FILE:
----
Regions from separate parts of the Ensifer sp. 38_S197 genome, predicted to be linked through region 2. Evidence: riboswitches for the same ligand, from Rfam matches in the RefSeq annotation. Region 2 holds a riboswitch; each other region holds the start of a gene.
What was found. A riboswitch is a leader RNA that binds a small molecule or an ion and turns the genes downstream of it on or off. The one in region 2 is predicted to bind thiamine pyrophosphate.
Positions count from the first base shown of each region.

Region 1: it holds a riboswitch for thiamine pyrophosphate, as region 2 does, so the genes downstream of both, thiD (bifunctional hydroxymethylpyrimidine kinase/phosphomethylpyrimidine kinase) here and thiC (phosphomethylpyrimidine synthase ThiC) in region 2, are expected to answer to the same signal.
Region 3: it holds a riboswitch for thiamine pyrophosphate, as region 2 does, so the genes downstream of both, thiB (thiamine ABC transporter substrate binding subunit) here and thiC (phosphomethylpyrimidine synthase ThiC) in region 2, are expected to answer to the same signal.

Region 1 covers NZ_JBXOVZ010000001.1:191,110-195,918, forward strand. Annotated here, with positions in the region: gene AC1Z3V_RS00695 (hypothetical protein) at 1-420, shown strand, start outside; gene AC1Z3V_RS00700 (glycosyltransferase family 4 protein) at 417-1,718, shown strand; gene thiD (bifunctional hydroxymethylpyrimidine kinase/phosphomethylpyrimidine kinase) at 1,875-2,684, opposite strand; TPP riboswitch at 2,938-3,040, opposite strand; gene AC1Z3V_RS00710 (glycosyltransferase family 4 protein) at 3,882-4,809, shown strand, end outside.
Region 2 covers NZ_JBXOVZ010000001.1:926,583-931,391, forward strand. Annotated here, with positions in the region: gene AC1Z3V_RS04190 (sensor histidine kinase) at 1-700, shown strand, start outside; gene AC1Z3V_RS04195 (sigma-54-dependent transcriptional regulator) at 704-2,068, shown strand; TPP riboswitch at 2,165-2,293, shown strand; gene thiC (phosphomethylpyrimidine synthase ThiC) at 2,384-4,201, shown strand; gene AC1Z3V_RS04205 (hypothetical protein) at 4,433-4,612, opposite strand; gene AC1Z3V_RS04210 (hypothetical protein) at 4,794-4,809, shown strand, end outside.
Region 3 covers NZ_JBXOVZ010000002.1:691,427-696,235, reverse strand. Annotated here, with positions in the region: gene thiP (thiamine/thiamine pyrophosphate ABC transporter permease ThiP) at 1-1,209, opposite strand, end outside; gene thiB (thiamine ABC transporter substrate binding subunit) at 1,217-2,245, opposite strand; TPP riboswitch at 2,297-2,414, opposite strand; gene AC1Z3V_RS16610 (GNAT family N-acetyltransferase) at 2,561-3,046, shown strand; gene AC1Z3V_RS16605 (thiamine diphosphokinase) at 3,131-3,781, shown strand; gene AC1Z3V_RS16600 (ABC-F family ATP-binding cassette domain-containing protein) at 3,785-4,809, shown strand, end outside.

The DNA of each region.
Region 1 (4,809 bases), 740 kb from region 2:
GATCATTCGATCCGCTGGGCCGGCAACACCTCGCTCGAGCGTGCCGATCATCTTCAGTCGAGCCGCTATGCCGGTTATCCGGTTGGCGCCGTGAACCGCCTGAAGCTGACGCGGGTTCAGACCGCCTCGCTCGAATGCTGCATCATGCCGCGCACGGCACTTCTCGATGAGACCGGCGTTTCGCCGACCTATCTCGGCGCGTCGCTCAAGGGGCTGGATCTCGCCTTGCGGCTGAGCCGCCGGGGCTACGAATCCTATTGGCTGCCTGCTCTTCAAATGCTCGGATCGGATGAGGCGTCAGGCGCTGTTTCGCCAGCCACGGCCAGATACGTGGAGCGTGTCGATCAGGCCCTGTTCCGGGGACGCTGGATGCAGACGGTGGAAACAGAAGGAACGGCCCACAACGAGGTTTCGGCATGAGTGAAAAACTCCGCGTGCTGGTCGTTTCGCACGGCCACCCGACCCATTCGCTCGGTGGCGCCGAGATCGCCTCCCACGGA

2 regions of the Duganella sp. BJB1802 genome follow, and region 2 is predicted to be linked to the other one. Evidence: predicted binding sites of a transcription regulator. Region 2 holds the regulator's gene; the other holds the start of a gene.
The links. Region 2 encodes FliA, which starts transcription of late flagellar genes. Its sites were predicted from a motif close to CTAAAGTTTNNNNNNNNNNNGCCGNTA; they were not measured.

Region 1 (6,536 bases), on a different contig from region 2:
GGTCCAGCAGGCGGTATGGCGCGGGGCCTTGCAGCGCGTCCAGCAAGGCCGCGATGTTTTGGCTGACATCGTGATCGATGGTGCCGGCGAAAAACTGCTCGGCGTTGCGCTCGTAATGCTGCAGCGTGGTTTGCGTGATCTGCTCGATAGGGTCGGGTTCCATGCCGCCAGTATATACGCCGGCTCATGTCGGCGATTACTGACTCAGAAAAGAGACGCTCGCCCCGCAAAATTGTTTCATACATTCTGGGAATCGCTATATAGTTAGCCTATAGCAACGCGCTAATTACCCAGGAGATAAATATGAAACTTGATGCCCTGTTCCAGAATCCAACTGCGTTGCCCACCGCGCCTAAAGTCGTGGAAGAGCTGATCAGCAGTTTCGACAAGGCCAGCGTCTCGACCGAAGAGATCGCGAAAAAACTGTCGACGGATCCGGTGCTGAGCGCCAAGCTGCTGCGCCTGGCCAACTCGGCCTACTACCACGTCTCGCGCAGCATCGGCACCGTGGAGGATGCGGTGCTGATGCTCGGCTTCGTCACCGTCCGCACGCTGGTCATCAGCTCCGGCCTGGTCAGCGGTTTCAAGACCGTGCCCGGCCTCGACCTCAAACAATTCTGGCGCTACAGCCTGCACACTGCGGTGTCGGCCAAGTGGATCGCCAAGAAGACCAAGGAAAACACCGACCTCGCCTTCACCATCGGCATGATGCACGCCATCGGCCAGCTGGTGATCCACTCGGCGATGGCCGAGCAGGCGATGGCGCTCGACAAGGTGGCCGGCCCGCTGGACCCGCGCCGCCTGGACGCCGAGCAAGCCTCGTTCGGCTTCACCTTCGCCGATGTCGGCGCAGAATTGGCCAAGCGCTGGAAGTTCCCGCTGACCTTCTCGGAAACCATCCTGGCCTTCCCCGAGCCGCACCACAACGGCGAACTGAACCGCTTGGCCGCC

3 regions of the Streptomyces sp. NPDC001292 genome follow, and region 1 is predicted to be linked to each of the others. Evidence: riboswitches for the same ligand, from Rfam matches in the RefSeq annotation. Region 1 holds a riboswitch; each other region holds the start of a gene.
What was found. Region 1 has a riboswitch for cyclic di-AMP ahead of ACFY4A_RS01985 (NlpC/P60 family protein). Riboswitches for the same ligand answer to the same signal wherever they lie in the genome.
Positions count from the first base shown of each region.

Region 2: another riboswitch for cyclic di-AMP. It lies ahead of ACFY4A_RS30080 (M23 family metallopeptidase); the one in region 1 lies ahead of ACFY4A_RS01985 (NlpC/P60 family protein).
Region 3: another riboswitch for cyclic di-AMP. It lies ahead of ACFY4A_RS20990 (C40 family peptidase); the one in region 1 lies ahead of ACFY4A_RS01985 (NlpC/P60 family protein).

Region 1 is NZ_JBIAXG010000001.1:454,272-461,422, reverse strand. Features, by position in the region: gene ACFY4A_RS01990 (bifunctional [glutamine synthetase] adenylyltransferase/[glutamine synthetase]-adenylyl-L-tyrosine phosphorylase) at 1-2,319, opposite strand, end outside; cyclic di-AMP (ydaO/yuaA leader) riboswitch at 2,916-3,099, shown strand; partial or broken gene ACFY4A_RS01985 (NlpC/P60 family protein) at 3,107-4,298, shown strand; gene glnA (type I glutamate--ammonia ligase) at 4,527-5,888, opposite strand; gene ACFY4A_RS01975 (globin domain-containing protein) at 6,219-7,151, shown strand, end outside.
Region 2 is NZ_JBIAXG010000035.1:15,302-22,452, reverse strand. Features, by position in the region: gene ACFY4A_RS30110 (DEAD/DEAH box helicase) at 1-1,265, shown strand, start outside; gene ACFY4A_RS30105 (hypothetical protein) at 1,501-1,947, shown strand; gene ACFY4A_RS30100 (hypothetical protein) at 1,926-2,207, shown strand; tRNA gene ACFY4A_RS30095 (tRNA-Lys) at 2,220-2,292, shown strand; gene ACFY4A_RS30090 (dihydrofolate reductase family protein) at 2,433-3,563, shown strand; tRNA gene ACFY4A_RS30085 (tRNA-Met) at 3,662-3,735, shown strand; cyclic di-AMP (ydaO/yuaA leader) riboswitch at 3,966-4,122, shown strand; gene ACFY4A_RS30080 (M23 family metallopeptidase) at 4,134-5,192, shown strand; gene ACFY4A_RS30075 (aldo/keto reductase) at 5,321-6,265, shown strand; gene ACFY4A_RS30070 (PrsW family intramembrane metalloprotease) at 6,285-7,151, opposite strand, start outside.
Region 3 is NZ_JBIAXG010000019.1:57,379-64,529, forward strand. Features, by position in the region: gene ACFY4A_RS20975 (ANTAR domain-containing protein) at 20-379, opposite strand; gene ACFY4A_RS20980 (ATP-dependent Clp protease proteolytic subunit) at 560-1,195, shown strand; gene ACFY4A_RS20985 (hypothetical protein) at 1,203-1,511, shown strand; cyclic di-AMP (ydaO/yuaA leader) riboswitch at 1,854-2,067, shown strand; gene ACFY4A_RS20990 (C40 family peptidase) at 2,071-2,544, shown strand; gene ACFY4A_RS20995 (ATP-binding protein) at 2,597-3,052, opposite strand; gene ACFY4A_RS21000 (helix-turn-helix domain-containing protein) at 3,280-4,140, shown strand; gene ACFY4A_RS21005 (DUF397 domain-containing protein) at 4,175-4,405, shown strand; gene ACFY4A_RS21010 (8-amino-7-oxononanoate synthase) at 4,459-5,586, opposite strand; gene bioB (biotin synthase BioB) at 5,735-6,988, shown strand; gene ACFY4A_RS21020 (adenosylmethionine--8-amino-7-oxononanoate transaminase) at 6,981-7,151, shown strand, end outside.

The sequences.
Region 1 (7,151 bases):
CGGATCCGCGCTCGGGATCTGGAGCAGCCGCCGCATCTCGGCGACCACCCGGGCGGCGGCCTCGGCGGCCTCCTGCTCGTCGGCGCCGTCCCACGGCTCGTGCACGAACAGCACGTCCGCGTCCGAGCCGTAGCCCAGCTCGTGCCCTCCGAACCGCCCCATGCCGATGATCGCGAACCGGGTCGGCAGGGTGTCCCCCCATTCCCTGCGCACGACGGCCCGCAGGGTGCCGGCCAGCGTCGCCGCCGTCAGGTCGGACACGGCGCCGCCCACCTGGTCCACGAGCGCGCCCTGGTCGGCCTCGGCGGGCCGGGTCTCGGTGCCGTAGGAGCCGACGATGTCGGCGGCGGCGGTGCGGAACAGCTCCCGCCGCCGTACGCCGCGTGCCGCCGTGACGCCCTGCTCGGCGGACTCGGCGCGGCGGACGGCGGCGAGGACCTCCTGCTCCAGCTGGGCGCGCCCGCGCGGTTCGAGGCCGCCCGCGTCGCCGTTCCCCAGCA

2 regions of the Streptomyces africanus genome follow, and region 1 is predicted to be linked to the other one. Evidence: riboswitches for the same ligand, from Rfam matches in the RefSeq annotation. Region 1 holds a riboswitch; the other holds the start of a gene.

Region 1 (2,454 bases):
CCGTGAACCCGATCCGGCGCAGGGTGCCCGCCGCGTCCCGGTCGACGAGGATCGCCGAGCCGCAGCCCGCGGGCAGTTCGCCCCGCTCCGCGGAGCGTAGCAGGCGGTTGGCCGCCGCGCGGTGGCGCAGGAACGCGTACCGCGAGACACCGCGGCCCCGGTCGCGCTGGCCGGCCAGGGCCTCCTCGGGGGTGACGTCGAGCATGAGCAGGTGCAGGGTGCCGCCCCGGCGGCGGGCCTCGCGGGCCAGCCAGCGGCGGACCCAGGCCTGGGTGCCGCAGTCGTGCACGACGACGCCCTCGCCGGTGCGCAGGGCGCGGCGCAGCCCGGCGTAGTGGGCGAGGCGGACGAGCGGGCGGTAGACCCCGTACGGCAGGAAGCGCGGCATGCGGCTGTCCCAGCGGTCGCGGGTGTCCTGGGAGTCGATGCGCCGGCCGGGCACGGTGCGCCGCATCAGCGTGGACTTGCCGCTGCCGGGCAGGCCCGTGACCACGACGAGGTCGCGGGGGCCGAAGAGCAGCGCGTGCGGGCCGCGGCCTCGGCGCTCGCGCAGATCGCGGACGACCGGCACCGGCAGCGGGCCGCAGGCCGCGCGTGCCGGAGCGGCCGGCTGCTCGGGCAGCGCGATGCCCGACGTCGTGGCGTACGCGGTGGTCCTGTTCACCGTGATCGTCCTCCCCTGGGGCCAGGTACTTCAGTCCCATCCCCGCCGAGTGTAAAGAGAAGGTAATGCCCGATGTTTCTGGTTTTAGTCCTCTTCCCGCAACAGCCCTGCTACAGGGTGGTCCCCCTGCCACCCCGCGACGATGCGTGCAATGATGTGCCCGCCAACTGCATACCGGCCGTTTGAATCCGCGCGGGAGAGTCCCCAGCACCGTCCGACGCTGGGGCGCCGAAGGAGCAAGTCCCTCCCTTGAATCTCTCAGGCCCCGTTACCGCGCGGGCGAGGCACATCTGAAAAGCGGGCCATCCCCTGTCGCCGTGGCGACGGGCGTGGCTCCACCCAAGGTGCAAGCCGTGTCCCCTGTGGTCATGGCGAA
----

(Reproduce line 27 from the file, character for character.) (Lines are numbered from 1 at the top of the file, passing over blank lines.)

2 regions of the Streptomyces africanus genome follow, and region 1 is predicted to be linked to the other one. Evidence: riboswitches for the same ligand, from Rfam matches in the RefSeq annotation. Region 1 holds a riboswitch; the other holds the start of a gene.